Recent-onset diabetes can lead to poorer outcomes in pancreatic cancer, according to a recent study.
Patients who underwent surgical resection for pancreatic ductal adenocarcinoma may have poorer survival outcomes if they were recently diagnosed with diabetes mellitus (DM), according to the outcomes of a recent study conducted by researchers at the San Raffaele Scientific Institute in Milan, Italy.
The prospective observational study looked at 296 patients. Of that group, 140 had DM — 26 with longstanding disease, 99 with recent-onset DM and 15 whose diagnosis date was unknown.
Longstanding DM and postoperative DM diagnoses had no impact on prognosis after surgery, according to the study, but there was a difference seen with patients who had recent-onset (two to four years before the cancer diagnosis) DM.
Disease-free survival was 1.14 years in the recent-onset group, compared with 1.3 years in the diabetes-free group, and overall survival (OS) was 1.52 years versus 1.87 years.
“Compared to cases without DM, patients with recent onset DM were more likely to have residual disease after surgery and develop liver metastases during follow-up,” the authors wrote.
Recent DM diagnoses were also independently associated with pancreatic cancer relapse, according to the study, though researchers are still unclear why.
“The data suggest that the association of diabetes with survival of patients is more complex than previously hypothesized,” Lorenzo Piemonti, M.D., Deputy Director Diabetes Research Institute (DRI) at San Raffaele Scientific Institute, and author on the study said in an interview with CURE, noting that there may be a number of explanations behind the results.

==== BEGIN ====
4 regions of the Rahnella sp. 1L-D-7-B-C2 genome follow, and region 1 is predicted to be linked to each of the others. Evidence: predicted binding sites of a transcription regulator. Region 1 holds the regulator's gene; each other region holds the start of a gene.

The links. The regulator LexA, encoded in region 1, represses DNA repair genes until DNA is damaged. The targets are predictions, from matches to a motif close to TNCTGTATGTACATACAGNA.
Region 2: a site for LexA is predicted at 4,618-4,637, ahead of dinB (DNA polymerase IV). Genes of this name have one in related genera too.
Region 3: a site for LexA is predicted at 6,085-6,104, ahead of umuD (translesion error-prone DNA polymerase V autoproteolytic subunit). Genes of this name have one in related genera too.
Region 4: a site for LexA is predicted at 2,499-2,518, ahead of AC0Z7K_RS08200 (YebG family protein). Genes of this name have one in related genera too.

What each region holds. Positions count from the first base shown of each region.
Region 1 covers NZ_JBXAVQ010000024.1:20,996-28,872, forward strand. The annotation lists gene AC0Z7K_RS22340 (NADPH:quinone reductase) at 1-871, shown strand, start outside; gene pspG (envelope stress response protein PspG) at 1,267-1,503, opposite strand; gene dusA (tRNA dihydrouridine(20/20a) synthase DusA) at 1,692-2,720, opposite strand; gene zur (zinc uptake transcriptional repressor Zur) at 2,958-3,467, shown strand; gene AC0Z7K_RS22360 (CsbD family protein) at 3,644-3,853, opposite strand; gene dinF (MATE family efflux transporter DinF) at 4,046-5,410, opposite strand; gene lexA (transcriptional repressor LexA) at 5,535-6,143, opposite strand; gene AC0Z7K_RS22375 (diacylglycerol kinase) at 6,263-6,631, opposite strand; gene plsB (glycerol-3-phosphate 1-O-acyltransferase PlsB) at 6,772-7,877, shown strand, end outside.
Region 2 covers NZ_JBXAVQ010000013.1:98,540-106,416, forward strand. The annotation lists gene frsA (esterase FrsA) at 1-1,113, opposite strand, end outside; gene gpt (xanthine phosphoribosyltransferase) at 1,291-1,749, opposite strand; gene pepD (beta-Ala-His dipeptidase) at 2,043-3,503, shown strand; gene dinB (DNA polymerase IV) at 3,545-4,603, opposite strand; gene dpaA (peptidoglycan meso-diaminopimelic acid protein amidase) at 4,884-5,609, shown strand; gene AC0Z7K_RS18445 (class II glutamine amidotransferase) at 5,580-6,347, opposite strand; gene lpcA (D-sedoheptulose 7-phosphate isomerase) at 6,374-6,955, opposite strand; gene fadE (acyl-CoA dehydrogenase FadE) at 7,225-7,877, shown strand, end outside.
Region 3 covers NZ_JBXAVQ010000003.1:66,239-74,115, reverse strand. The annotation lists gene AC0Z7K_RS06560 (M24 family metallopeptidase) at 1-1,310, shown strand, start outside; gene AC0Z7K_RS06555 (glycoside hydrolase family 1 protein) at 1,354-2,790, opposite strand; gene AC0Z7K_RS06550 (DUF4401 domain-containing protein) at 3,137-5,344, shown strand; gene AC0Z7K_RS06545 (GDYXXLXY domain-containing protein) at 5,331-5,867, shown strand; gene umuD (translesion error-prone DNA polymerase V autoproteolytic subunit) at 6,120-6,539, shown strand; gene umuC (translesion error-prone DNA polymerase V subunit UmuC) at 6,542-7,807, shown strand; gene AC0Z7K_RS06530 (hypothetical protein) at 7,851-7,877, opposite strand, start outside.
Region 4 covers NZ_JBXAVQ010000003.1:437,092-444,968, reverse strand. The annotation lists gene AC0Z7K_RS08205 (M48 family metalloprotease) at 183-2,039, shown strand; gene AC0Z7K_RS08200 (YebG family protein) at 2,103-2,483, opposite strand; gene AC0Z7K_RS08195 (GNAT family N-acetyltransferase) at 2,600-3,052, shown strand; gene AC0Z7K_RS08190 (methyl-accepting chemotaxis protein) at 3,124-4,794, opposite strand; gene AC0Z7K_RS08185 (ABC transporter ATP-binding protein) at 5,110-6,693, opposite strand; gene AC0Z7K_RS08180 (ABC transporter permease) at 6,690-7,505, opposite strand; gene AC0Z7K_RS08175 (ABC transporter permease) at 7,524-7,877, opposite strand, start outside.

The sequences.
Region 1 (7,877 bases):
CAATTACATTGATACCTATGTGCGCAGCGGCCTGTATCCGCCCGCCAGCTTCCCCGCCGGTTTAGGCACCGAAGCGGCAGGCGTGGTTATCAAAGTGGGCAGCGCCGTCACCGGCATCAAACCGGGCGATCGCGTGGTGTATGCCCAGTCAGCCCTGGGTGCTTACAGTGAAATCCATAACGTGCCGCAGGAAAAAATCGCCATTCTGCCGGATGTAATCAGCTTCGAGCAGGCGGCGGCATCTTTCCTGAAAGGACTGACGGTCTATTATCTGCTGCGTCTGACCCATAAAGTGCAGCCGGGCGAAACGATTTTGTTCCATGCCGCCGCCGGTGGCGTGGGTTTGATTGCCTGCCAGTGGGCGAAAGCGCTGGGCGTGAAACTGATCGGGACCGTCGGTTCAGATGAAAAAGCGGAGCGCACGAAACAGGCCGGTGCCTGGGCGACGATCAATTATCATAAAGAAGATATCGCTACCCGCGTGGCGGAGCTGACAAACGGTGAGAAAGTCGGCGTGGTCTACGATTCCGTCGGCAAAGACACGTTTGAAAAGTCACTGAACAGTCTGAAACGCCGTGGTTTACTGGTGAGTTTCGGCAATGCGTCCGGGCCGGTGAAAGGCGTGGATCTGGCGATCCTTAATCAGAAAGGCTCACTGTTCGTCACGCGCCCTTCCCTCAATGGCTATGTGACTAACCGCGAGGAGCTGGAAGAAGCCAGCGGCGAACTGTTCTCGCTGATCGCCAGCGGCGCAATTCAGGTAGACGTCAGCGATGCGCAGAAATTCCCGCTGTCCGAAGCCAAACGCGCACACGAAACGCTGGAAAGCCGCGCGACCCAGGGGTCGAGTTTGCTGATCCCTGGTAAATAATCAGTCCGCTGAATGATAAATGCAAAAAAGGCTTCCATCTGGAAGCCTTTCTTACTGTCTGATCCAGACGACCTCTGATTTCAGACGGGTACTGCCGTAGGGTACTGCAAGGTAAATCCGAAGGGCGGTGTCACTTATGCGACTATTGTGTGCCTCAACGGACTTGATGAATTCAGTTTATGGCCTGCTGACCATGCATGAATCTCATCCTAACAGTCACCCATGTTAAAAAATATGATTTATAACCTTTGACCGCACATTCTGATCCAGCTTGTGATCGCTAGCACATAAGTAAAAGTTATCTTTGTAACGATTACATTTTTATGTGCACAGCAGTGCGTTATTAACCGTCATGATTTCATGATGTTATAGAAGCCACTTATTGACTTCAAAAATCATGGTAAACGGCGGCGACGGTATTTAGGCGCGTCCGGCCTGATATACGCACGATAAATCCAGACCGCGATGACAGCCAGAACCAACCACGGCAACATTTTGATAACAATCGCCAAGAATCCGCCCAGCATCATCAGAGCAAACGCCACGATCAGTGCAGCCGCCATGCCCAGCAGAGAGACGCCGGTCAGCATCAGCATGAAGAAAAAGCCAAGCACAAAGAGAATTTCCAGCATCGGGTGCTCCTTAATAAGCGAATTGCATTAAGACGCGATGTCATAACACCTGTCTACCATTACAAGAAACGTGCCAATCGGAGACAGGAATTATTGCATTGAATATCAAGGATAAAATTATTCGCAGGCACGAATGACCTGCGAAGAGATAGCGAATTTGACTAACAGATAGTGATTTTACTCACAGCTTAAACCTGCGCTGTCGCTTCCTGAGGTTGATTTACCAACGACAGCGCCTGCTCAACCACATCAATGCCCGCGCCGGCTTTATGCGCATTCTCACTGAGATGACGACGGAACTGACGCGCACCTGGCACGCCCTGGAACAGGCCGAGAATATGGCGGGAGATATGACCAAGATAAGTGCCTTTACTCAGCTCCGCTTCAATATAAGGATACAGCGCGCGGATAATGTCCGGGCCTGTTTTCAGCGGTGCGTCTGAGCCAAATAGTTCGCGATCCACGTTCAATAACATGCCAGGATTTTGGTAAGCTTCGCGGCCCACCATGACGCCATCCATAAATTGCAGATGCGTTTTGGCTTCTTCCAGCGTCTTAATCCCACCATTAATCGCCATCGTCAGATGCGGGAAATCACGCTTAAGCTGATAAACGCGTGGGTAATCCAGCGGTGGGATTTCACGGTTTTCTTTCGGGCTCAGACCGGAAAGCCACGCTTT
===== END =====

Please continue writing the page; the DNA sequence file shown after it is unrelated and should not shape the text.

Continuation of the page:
“We can speculate that the loss of pancreatic parenchyma leading to the diabetes onset may be the consequence of a more aggressive cancer or of a tumor with longer duration before diagnosis,” he said. “Another possibility could be that under recent-onset hyperglycemic conditions, an increased level of oxidative stress and pro-inflammatory factors cause pancreatic nerve damage and an inflammatory response, which simultaneously facilitates cancer cell proliferation, migration, and metastasis.”
Further research that will find more concrete explanations for the correlation between pancreatic cancer and diabetes is particularly important, as pancreatic ductal adenocarcinoma is one of the most lethal forms of human cancer, and is growing in incidence, according to Piemonti.
The success of finding patients who are at increased risk of asymptomatic pancreatic diseases will largely depend on the ability to identify biomarkers, especially as primary diabetes is common and pancreatic diseases are far less common.
“Identification of a specific diabetes signature associated to pancreatic ductal carcinoma could be a key to detect asymptomatic, early stage tumors,” Piemonti said. “Epidemiological studies indicate that about half of all patients with pancreatic cancer have diabetes at the time of cancer diagnosis.”
While advances have been made in the field of chemotherapy to treat pancreatic cancer, surgery still remains the only treatment that gives potential for being cured.
In the mean time, there are some things that patients can do that may improve their outcomes, such as maintain a healthy weight and diet.
“Poor nutritional status has been reported to be associated with worse survival,” Piemonti said. “The adequate treatment of diabetes must be pursued to improve the chance to fight against this tumor.”